To save an image, right click the thumbnail and choose "Save target as..." or "Save link as..."
|Cleo Edison Oliver in Persuasion power|
Author: Frazier, Sundee Tucker
Successful businesswoman Fortune A. Davies has announced a new website where "kidpreneurs" can upload ads for their businesses and Cleo and her friend Caylee are sure this is their big break to get funding for their personalized barrettes, Passion Clips--but producing an internet ad using their classmates is proving difficult, and Cleo is further distracted by her desire to find her birth parents.
Cleo Edison Oliver
|Accelerated Reader Information:|
Interest Level: MG
Reading Level: 4.40
Points: 6.0 Quiz: 188208
Kirkus Reviews (12/01/16)
School Library Journal (02/01/17)
The Bulletin of the Center for Children's Books (00/03/17)
Full Text Reviews:
Booklist - 01/01/2017 Fifth-grader Cleo Edison Oliver is full to bursting with entrepreneurial ideas. In this stand-alone sequel to Cleo Edison Oliver, Playground Millionaire (2016), Cleo and her best friend Caylee start a new business creating customized hair clips: Passion Clips, “Tell the world who you are!” Adopted as a baby, Cleo grows increasingly curious about her birth parents. What’s it like to look like your parents? Cleo has brown skin and dark “coily-curly” hair, while her parents have pale skin and blue eyes. She doesn’t think this is bad, but she does wonder about her other family. Even so, she’s nervous when her birth father makes contact. Should she meet him? What happens if he’s terrible? This energetic, realistic story focuses on family, school, church, and friends in a diverse community. Cleo herself is a bundle of go-getter enthusiasm; her winning spirit shines, no matter how many mistakes she makes. By the conclusion, Cleo learns that sometimes it’s more important to be a good friend than it is to be a successful CEO. - Copyright 2017 Booklist.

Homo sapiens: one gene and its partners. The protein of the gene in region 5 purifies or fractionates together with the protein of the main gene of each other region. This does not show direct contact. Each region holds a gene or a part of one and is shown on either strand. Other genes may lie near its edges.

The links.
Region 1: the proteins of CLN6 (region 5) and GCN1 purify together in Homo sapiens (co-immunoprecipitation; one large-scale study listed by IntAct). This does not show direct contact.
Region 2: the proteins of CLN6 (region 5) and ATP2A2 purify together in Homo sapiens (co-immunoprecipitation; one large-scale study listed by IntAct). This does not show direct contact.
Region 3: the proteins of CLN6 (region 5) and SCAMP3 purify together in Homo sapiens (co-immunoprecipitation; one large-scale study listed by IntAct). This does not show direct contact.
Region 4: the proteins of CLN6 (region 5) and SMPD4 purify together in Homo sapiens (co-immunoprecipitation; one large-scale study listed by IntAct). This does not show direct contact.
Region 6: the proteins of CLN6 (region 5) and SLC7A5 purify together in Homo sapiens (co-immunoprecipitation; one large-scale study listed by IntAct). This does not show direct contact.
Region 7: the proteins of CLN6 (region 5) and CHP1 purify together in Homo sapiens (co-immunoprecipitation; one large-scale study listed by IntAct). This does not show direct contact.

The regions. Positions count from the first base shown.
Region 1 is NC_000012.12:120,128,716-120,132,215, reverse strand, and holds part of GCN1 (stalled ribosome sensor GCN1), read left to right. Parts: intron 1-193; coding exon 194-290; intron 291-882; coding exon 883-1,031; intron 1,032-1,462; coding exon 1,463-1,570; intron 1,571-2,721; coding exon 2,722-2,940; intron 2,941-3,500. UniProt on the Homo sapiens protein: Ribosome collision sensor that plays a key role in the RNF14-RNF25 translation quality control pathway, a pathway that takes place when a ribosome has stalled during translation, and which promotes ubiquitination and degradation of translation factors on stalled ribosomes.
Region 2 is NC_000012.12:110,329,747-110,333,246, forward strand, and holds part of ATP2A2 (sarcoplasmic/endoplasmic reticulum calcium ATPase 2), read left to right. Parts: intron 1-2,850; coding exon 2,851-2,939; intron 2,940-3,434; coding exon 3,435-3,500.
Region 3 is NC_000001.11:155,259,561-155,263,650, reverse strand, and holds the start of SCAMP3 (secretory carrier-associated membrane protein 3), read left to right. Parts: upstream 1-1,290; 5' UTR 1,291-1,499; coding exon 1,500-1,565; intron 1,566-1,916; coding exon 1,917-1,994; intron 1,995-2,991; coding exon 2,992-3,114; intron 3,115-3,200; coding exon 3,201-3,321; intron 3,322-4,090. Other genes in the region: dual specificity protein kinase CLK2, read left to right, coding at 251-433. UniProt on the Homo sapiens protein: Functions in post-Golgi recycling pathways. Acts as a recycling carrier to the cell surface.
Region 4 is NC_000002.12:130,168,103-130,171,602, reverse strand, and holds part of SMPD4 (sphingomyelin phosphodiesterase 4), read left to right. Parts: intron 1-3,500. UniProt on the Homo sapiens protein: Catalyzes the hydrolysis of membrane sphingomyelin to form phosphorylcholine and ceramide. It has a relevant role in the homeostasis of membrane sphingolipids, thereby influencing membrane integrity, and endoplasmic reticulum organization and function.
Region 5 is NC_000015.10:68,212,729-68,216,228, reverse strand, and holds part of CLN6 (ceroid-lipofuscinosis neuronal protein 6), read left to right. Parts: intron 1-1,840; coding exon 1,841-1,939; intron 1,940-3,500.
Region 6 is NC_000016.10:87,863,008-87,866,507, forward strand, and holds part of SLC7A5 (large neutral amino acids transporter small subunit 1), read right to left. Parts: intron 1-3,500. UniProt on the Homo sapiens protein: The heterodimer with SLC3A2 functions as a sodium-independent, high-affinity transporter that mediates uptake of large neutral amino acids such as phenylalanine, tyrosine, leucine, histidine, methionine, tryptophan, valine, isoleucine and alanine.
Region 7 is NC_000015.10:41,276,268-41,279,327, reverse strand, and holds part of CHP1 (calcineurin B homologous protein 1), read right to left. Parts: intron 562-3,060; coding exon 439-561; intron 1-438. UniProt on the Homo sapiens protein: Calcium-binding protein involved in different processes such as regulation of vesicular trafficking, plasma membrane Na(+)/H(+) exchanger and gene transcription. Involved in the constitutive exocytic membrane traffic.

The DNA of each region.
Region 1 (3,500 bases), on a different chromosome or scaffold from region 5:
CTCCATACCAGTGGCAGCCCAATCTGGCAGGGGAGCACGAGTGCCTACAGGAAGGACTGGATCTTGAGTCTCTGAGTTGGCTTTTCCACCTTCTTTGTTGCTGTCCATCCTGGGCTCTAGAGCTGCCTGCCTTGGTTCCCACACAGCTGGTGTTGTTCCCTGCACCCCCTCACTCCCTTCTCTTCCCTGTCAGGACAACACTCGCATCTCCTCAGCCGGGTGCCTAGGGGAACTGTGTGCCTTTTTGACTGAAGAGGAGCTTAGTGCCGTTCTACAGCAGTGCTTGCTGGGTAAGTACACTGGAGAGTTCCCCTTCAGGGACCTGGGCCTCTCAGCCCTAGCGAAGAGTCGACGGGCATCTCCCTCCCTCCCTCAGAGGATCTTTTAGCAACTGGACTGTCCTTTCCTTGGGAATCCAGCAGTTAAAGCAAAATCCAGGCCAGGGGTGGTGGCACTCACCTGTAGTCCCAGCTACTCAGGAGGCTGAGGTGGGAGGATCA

School Library Journal - 02/01/2017 Gr 3–6—Cleo Edison Oliver and her best friend Caylee have started their own business, PassionClips, a personalized barrette service, and are promoting it to their school, churches, and family members. But the person who Cleo really hopes will take notice is Fortune A. Davies, an Oprah-like entrepreneur and television host who regularly features "kidpreneurs" on her show. Cleo was adopted—she's black, while her parents are white—and she has fantasized that Fortune is her biological mom. Although Cleo knows that Fortune can't be her birth mother, she still looks longingly at the African American people at her church and in her community and wishes that she didn't have to go to a different hair salon than her mom. What makes this adoption narrative stand out is the generally cheery tone; Cleo has a great life (albeit with some typical middle school drama), but Frazier expertly demonstrates that even the most loving adoption comes with some heartache. Reluctant readers will enjoy the accessible language and even pacing. VERDICT A good choice, especially for those seeking upbeat books about cross-cultural adoption.—Jessica Ko, Los Angeles Public Library - Copyright 2017 Publishers Weekly, Library Journal and/or School Library Journal used with permission.